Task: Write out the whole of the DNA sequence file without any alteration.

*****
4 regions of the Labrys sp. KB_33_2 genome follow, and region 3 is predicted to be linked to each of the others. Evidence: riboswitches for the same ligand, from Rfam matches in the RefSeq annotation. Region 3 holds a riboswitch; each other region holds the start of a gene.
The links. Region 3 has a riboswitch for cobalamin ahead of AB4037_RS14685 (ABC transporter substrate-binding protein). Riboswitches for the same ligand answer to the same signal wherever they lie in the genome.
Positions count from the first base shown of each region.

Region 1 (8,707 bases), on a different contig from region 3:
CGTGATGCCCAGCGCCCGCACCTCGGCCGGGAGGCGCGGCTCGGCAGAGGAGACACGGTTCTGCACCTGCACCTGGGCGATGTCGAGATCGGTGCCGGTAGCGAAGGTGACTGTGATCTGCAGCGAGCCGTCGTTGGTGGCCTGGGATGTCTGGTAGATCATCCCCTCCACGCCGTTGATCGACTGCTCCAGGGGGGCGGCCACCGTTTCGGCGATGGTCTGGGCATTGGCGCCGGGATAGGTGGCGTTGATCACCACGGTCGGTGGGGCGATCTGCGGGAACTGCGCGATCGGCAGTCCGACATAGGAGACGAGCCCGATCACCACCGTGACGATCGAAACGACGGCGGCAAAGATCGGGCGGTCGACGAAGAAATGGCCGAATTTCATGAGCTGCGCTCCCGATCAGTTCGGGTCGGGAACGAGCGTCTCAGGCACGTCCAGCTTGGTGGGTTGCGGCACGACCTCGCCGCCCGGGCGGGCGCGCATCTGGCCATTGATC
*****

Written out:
4 regions of the Labrys sp. KB_33_2 genome follow, and region 3 is predicted to be linked to each of the others. Evidence: riboswitches for the same ligand, from Rfam matches in the RefSeq annotation. Region 3 holds a riboswitch; each other region holds the start of a gene.
The links. Region 3 has a riboswitch for cobalamin ahead of AB4037_RS14685 (ABC transporter substrate-binding protein). Riboswitches for the same ligand answer to the same signal wherever they lie in the genome.
Positions count from the first base shown of each region.

Region 1 (8,707 bases), on a different contig from region 3:
CGTGATGCCCAGCGCCCGCACCTCGGCCGGGAGGCGCGGCTCGGCAGAGGAGACACGGTTCTGCACCTGCACCTGGGCGATGTCGAGATCGGTGCCGGTAGCGAAGGTGACTGTGATCTGCAGCGAGCCGTCGTTGGTGGCCTGGGATGTCTGGTAGATCATCCCCTCCACGCCGTTGATCGACTGCTCCAGGGGGGCGGCCACCGTTTCGGCGATGGTCTGGGCATTGGCGCCGGGATAGGTGGCGTTGATCACCACGGTCGGTGGGGCGATCTGCGGGAACTGCGCGATCGGCAGTCCGACATAGGAGACGAGCCCGATCACCACCGTGACGATCGAAACGACGGCGGCAAAGATCGGGCGGTCGACGAAGAAATGGCCGAATTTCATGAGCTGCGCTCCCGATCAGTTCGGGTCGGGAACGAGCGTCTCAGGCACGTCCAGCTTGGTGGGTTGCGGCACGACCTCGCCGCCCGGGCGGGCGCGCATCTGGCCATTGATC